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The application of the 2015 anti-slavery law in Mauritania

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Slavery persists to this day in Mauritania, predominantly affecting Haratins, many of whom continue to work as slaves for White Moors or Beidanes. To date, there has been no internal or external official inquiry or study to ascertain even an approximate figure for the number of people still subjected to slavery. What is certain is that there is still a large group of people in this situation, many of whom are in a situation of slavery by descent, sometimes known as ‘traditional slavery’.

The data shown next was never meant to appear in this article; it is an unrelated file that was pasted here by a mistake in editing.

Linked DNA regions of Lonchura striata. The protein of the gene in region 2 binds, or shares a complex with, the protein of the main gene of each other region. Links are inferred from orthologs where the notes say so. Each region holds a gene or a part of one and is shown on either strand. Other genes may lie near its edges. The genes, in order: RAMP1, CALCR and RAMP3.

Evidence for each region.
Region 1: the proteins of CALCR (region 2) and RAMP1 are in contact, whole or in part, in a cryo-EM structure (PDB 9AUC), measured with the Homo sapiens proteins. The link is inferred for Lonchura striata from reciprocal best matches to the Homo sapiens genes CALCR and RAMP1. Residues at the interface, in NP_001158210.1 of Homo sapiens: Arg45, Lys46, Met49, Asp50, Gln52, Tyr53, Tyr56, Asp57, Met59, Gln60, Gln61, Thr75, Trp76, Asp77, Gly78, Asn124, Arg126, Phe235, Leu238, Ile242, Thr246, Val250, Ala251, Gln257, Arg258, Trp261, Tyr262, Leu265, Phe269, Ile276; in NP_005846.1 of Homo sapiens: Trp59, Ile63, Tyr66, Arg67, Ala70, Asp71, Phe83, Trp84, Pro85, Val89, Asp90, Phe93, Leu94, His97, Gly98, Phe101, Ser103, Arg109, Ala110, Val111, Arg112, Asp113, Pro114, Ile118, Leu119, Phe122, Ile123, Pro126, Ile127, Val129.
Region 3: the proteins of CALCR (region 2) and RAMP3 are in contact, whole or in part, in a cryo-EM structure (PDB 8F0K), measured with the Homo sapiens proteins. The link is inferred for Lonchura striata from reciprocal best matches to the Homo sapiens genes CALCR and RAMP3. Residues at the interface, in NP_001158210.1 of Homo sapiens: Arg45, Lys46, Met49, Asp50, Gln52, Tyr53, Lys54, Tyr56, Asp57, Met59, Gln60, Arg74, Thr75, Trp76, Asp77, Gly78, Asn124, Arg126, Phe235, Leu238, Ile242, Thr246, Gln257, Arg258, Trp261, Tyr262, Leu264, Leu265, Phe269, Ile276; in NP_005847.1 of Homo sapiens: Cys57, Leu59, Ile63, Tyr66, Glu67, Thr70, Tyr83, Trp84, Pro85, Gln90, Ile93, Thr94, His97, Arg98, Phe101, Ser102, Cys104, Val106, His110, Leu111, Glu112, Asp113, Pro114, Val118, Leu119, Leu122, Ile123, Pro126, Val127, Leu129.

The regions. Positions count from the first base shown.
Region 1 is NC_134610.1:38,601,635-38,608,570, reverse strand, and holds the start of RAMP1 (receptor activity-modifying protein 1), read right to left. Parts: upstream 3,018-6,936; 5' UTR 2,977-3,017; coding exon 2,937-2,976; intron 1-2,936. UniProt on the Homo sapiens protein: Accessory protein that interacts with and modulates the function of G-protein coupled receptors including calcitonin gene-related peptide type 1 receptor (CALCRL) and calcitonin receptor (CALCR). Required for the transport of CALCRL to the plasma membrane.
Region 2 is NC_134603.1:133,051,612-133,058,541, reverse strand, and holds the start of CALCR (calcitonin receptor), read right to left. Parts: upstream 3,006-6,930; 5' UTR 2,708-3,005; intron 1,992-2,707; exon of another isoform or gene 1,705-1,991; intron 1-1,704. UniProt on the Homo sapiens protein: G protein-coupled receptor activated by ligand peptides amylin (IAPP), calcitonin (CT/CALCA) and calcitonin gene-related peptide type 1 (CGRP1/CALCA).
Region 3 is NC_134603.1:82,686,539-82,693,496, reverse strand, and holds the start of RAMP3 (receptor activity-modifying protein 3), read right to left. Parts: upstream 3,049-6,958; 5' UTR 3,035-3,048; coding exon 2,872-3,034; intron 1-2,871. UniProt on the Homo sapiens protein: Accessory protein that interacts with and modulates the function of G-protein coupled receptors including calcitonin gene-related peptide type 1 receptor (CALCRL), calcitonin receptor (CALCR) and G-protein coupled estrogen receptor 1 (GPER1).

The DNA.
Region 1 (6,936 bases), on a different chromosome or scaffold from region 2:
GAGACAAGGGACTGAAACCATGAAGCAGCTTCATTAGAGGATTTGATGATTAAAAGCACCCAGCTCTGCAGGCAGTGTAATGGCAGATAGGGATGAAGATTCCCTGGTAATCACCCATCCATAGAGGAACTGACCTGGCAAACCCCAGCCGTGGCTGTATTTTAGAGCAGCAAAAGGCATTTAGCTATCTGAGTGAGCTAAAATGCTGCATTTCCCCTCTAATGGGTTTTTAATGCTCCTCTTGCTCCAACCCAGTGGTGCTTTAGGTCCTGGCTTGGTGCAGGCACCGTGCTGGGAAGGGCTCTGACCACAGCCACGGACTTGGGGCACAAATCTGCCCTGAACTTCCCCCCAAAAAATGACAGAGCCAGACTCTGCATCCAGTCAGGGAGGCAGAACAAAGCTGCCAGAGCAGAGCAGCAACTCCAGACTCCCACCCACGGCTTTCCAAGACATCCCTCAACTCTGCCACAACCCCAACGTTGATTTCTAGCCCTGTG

However, while the racial dimension is part of the phenomenon, it is also linked to the caste system and the economy. Slavery was abolished in 1980 after a long struggle, through the adoption of an order by Mauritania. However, for 26 years, no criminal law was enacted to enforce this order. This report seeks to explain how the legal system in Mauritania is structured to combat slavery and attempt to analyse the effectiveness of this system through the implementation of Law 2015-031 on the Criminalization of Slavery and the Punishment of Slavery Practices.

Filed Under: Slavery, Haratine, Mauritania
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